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The Third Year 2008 - 2009
Rochester Historical Mural, Who Made Rochester, at Monroe Correctional Facility 


Photo by Margo Muto, the visual artist who worked with the students / inmates on the mural.
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On Creating the Who Made Rochester Historical Mural


From discrimination, the underground railroad, Rochester history, Rochester being the second home for Frederick Douglass, what I would like to say to you who observe this mural is that this is more than a piece of artwork. This mural brought young men in Monroe Correctional Facility together. We put our differences aside, such as the hoods we are from. The great thing about working on this mural is that you don't see this very often these days.

The crazy thing is back then it used to be about us as people. Today everyone plays themselves all across the globe. Working on the mural was united we stand, divided we fall. We stood and the result of our standing is presented to you in this mural.

I hope you will take it for what it is and relate it to your own life. Acknowledge just how far we have come as a community and think if we work together how far we can go. It's not about what the world can do for me, but what can I do for the world. Pretty much this is what working on this mural opened my eyes to.


Working on the mural photos by Dale Davis.
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This mural has given me the opportunity to look back at the history of the city I live in now. Working on it was a great experience. This helped me see there is so much more to life than spending it in jail. I am now seeing that I still have a chance in life, all I have to do is to keep pushing myself.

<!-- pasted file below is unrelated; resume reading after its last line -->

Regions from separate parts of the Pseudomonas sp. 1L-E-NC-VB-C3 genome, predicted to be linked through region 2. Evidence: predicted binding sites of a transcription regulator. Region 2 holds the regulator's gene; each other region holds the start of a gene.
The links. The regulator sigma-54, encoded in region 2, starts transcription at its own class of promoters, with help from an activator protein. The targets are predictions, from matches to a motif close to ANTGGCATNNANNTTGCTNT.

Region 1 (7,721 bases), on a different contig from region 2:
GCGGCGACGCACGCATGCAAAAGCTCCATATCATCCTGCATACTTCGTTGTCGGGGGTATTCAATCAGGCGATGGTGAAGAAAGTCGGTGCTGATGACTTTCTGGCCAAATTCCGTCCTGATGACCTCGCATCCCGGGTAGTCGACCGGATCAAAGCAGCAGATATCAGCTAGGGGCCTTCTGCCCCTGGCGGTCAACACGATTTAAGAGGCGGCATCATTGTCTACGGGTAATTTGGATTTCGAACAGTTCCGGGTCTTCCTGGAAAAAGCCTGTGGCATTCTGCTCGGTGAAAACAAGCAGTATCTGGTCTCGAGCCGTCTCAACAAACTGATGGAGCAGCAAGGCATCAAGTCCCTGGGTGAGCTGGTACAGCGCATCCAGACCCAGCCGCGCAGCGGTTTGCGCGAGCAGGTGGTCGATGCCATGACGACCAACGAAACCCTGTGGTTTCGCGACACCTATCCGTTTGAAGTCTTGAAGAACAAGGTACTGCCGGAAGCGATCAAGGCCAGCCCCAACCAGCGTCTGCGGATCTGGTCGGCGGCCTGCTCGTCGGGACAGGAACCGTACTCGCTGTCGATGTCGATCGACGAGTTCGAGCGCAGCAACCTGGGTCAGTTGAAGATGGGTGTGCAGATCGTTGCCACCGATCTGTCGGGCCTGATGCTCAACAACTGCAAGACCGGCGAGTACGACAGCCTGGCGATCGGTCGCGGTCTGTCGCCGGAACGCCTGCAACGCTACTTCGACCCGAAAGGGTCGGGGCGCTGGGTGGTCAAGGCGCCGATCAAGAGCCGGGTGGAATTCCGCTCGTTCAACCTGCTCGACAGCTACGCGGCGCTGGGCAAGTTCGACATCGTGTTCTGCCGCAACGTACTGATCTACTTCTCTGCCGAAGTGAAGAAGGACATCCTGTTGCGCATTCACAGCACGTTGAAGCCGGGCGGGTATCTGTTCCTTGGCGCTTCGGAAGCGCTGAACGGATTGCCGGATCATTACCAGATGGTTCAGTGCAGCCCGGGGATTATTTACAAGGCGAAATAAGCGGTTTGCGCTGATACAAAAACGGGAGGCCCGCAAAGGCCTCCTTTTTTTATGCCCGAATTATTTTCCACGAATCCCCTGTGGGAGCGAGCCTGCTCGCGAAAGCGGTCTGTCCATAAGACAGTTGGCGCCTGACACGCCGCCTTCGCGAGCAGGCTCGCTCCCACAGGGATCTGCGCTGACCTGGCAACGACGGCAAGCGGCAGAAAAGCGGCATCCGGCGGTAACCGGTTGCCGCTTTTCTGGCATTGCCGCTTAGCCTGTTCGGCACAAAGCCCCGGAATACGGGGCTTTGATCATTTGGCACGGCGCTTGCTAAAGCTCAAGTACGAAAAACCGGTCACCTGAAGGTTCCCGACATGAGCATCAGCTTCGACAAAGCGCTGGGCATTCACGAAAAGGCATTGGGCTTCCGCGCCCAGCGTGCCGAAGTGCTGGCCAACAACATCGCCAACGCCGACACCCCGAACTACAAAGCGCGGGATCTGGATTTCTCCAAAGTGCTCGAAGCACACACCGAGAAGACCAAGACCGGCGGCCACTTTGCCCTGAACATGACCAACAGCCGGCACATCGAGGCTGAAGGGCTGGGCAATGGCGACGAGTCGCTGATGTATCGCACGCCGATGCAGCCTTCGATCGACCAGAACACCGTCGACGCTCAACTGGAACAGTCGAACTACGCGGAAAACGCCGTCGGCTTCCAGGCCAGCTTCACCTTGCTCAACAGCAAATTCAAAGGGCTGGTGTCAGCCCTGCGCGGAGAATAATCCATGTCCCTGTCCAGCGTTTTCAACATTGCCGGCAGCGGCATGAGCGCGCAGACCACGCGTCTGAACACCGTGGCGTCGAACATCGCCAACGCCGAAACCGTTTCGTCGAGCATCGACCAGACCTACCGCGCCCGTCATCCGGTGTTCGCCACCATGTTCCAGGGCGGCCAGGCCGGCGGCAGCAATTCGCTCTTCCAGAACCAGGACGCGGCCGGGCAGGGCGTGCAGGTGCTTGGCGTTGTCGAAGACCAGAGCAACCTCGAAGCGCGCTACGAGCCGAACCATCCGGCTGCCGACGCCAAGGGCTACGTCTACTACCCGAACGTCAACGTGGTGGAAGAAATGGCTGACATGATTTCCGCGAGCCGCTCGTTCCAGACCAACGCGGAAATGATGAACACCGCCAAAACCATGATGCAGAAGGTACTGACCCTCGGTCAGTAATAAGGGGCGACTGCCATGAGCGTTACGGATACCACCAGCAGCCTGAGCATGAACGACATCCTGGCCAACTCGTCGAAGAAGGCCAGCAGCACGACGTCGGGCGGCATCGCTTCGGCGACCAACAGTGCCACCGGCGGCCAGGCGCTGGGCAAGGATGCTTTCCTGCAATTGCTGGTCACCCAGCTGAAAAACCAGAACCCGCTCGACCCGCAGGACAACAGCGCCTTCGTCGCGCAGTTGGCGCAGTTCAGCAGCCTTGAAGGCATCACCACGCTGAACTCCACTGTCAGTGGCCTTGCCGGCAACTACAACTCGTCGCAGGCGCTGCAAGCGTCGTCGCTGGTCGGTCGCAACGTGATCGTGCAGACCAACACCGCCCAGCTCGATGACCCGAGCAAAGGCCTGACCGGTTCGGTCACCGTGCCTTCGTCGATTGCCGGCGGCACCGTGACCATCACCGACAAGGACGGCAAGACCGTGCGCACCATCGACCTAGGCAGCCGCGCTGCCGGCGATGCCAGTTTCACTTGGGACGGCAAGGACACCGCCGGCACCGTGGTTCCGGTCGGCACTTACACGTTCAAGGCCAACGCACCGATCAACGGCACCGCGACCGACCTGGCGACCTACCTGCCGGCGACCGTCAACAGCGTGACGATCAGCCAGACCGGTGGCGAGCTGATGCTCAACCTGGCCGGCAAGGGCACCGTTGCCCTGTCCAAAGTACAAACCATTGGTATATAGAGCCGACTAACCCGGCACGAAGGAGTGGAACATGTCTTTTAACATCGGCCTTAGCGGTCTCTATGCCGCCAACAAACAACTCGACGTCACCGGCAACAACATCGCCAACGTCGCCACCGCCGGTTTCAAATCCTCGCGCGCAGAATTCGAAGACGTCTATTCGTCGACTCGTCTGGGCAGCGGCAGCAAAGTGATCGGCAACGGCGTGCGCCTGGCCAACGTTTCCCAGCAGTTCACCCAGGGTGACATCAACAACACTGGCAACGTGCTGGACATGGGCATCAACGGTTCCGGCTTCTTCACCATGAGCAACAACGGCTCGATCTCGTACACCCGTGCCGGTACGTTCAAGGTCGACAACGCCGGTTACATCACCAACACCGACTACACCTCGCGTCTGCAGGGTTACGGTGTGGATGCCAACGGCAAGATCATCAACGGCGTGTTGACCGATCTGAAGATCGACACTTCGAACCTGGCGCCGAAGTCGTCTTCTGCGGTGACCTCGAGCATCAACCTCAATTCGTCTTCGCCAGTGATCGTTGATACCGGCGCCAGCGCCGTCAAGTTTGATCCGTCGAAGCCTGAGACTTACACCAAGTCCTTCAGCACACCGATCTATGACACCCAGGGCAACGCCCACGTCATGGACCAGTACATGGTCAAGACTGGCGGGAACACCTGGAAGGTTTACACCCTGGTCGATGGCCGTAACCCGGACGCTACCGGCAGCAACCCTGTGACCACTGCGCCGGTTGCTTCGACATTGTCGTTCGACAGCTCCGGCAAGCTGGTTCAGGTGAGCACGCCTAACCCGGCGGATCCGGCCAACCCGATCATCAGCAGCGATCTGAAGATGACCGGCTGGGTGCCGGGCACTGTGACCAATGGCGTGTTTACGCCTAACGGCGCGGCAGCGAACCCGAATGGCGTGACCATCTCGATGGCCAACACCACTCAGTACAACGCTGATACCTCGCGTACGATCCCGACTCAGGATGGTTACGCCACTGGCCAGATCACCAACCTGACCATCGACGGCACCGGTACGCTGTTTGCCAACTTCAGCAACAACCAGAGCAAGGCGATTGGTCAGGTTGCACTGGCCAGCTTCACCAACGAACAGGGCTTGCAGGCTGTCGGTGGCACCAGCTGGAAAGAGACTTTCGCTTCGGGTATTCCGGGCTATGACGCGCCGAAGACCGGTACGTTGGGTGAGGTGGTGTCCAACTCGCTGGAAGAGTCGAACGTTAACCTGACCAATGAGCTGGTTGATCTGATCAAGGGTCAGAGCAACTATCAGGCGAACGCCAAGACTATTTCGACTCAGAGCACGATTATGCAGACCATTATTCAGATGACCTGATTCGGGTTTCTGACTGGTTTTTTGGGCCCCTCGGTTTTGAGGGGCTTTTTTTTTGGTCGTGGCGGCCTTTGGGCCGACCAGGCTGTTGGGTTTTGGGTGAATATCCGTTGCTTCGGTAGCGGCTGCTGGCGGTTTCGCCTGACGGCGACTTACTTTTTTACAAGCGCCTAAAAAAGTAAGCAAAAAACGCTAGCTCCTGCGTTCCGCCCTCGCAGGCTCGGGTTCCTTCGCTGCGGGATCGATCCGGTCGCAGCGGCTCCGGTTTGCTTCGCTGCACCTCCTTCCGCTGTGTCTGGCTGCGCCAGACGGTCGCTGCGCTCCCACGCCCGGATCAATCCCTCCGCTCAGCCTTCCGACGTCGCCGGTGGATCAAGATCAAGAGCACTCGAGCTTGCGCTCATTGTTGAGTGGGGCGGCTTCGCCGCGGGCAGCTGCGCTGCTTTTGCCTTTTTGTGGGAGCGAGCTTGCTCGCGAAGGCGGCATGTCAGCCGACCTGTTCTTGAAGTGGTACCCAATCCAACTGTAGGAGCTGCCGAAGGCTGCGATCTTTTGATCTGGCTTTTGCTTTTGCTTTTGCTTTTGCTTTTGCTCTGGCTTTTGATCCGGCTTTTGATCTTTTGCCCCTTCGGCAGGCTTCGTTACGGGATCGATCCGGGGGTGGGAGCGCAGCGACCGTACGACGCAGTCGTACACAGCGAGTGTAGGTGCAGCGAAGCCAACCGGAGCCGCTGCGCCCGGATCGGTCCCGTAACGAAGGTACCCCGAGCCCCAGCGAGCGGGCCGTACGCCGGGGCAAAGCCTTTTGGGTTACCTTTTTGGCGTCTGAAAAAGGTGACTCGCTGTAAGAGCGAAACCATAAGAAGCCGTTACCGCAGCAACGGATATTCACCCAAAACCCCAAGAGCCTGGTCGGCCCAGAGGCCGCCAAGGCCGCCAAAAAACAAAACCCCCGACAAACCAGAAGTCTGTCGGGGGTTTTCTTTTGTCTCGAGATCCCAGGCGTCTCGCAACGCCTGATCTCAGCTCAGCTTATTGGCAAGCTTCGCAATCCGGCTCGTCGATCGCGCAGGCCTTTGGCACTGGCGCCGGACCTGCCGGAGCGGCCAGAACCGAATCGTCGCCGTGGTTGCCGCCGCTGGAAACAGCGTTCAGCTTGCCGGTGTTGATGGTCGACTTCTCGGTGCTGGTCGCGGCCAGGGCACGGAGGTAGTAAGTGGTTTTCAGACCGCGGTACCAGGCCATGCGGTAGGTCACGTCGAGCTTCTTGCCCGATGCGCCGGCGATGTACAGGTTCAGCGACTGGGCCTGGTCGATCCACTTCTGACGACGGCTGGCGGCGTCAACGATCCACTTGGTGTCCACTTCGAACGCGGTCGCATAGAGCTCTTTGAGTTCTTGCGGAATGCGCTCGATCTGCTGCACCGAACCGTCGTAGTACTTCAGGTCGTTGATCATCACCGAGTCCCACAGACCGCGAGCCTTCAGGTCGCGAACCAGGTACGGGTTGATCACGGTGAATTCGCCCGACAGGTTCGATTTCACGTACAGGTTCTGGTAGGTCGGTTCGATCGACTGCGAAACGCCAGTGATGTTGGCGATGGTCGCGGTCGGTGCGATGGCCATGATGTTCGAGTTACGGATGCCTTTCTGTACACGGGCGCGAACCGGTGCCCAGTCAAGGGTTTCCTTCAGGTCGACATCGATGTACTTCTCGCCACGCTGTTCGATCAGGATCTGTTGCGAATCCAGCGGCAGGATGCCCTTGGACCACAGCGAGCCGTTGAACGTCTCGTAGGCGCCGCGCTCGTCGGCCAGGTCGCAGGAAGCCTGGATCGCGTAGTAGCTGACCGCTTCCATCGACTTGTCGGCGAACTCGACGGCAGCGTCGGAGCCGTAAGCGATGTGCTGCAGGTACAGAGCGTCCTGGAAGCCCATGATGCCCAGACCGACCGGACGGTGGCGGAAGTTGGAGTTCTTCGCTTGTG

I believe if this project was held more often in the city it would change a lot of the young people's state of mind and how they look at life.

The one saying that now and forever will stick with me is Susan B. Anthony's "Failure is impossible."

I encourage you to look at this and ask yourself where you want to see yourself in the future.



Working on the mural photos by Dale Davis.
Click on image to enlarge

During the time I worked on the mural I learned more than I expected. One thing I learned was that Frederick Douglass and Susan B. Anthony worked together. A black man and a white woman working together was unheard of at that time. I, also, learned that Frederick Douglass actually published his own newspaper, The North Star, and the office was in downtown Rochester. I was surprised to learn Frederick Douglass home schooled his children. I found great inspiration in what I learned.

I have a few words for those of you looking at our mural. Please take a moment to look at it piece by piece and try to absorb what you see and what you feel. Try to understand the message the mural is delivering.

I would also like you to look at the mural and leave with the positive influence that you dreams can come true with hard work and determination.

Working on this mural I learned I have a very broad artistic side of me, and I want to pursue the process of creating art in my education.